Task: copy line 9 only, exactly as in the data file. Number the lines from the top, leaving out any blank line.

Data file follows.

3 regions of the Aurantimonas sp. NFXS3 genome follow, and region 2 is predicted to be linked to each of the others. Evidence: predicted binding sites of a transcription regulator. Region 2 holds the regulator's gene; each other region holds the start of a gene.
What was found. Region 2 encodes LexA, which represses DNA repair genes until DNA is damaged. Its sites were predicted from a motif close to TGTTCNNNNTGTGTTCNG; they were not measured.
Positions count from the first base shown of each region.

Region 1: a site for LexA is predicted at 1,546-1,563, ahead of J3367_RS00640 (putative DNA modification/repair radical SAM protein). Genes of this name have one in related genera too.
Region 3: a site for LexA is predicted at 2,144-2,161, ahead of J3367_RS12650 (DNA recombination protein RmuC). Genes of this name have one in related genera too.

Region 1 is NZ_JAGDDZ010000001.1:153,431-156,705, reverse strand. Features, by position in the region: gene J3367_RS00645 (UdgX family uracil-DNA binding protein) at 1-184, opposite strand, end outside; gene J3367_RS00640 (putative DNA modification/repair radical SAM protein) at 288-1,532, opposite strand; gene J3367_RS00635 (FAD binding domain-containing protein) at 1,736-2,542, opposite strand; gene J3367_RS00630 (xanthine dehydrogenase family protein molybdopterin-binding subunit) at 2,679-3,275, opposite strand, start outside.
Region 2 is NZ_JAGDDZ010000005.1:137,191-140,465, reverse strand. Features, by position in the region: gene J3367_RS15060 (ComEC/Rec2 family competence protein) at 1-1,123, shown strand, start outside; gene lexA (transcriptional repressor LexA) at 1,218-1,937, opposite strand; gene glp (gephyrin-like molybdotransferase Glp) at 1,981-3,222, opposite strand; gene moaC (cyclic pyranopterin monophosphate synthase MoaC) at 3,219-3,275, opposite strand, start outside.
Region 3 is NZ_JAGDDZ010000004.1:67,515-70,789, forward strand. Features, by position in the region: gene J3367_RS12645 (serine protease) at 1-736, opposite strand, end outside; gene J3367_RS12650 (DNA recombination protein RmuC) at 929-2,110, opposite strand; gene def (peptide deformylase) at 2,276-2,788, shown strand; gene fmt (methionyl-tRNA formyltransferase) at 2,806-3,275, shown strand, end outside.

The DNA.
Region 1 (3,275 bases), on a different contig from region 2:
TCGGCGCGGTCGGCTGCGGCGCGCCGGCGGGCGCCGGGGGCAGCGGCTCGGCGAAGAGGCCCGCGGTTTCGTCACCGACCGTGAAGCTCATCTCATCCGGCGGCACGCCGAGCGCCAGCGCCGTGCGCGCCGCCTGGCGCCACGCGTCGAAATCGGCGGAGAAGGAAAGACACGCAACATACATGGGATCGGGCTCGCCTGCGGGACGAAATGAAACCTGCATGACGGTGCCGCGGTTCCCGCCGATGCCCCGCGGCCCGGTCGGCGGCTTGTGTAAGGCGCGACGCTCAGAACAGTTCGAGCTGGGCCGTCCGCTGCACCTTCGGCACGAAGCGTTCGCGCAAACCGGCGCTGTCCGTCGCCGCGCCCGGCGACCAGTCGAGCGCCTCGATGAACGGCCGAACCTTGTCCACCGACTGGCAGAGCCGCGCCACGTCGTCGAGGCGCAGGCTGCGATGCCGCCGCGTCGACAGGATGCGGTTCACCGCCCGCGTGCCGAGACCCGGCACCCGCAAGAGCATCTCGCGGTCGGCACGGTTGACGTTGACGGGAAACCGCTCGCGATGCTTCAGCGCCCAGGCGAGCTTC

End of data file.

The DNA.